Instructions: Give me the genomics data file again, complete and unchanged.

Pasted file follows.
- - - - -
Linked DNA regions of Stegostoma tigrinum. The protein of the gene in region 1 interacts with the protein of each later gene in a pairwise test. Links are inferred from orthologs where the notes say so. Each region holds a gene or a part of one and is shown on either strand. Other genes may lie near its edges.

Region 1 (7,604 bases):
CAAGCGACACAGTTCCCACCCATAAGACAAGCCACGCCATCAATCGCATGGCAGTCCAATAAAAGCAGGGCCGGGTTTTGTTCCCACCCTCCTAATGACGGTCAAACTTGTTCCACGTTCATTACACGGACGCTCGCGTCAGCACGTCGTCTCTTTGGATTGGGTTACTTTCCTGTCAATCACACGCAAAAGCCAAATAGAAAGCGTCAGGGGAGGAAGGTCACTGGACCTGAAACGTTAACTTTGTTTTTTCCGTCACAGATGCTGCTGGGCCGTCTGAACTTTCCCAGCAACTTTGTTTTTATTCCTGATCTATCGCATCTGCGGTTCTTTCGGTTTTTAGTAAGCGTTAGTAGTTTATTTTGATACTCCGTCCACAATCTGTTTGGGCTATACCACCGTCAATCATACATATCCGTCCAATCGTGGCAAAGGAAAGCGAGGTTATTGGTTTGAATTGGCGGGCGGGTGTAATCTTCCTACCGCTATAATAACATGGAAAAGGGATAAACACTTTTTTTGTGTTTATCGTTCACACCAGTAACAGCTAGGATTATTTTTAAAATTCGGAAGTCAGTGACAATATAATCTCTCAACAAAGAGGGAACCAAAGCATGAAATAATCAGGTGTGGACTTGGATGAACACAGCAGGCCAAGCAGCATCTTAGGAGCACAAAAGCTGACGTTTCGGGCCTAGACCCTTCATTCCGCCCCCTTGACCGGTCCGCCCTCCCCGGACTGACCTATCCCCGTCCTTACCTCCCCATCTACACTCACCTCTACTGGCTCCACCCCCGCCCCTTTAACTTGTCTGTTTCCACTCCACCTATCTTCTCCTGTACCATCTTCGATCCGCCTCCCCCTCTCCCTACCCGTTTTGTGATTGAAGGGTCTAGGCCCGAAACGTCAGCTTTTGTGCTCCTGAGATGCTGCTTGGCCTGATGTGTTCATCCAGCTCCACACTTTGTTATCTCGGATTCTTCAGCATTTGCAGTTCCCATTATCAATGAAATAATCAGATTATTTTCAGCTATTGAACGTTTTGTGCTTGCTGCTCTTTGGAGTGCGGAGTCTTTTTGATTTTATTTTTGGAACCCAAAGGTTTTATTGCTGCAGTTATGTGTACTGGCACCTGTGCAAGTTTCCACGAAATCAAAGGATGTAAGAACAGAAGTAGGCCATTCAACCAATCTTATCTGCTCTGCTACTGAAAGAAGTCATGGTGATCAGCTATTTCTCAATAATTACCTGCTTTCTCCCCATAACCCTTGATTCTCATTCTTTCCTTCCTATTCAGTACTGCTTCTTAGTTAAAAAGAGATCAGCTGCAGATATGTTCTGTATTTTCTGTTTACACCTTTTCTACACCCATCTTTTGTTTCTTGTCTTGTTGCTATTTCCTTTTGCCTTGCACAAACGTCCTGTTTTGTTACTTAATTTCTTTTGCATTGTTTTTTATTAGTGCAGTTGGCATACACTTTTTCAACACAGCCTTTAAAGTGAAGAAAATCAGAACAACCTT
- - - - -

Linked DNA regions of Stegostoma tigrinum. The protein of the gene in region 1 interacts with the protein of each later gene in a pairwise test. Links are inferred from orthologs where the notes say so. Each region holds a gene or a part of one and is shown on either strand. Other genes may lie near its edges.

Region 1 (7,604 bases):
CAAGCGACACAGTTCCCACCCATAAGACAAGCCACGCCATCAATCGCATGGCAGTCCAATAAAAGCAGGGCCGGGTTTTGTTCCCACCCTCCTAATGACGGTCAAACTTGTTCCACGTTCATTACACGGACGCTCGCGTCAGCACGTCGTCTCTTTGGATTGGGTTACTTTCCTGTCAATCACACGCAAAAGCCAAATAGAAAGCGTCAGGGGAGGAAGGTCACTGGACCTGAAACGTTAACTTTGTTTTTTCCGTCACAGATGCTGCTGGGCCGTCTGAACTTTCCCAGCAACTTTGTTTTTATTCCTGATCTATCGCATCTGCGGTTCTTTCGGTTTTTAGTAAGCGTTAGTAGTTTATTTTGATACTCCGTCCACAATCTGTTTGGGCTATACCACCGTCAATCATACATATCCGTCCAATCGTGGCAAAGGAAAGCGAGGTTATTGGTTTGAATTGGCGGGCGGGTGTAATCTTCCTACCGCTATAATAACATGGAAAAGGGATAAACACTTTTTTTGTGTTTATCGTTCACACCAGTAACAGCTAGGATTATTTTTAAAATTCGGAAGTCAGTGACAATATAATCTCTCAACAAAGAGGGAACCAAAGCATGAAATAATCAGGTGTGGACTTGGATGAACACAGCAGGCCAAGCAGCATCTTAGGAGCACAAAAGCTGACGTTTCGGGCCTAGACCCTTCATTCCGCCCCCTTGACCGGTCCGCCCTCCCCGGACTGACCTATCCCCGTCCTTACCTCCCCATCTACACTCACCTCTACTGGCTCCACCCCCGCCCCTTTAACTTGTCTGTTTCCACTCCACCTATCTTCTCCTGTACCATCTTCGATCCGCCTCCCCCTCTCCCTACCCGTTTTGTGATTGAAGGGTCTAGGCCCGAAACGTCAGCTTTTGTGCTCCTGAGATGCTGCTTGGCCTGATGTGTTCATCCAGCTCCACACTTTGTTATCTCGGATTCTTCAGCATTTGCAGTTCCCATTATCAATGAAATAATCAGATTATTTTCAGCTATTGAACGTTTTGTGCTTGCTGCTCTTTGGAGTGCGGAGTCTTTTTGATTTTATTTTTGGAACCCAAAGGTTTTATTGCTGCAGTTATGTGTACTGGCACCTGTGCAAGTTTCCACGAAATCAAAGGATGTAAGAACAGAAGTAGGCCATTCAACCAATCTTATCTGCTCTGCTACTGAAAGAAGTCATGGTGATCAGCTATTTCTCAATAATTACCTGCTTTCTCCCCATAACCCTTGATTCTCATTCTTTCCTTCCTATTCAGTACTGCTTCTTAGTTAAAAAGAGATCAGCTGCAGATATGTTCTGTATTTTCTGTTTACACCTTTTCTACACCCATCTTTTGTTTCTTGTCTTGTTGCTATTTCCTTTTGCCTTGCACAAACGTCCTGTTTTGTTACTTAATTTCTTTTGCATTGTTTTTTATTAGTGCAGTTGGCATACACTTTTTCAACACAGCCTTTAAAGTGAAGAAAATCAGAACAACCTT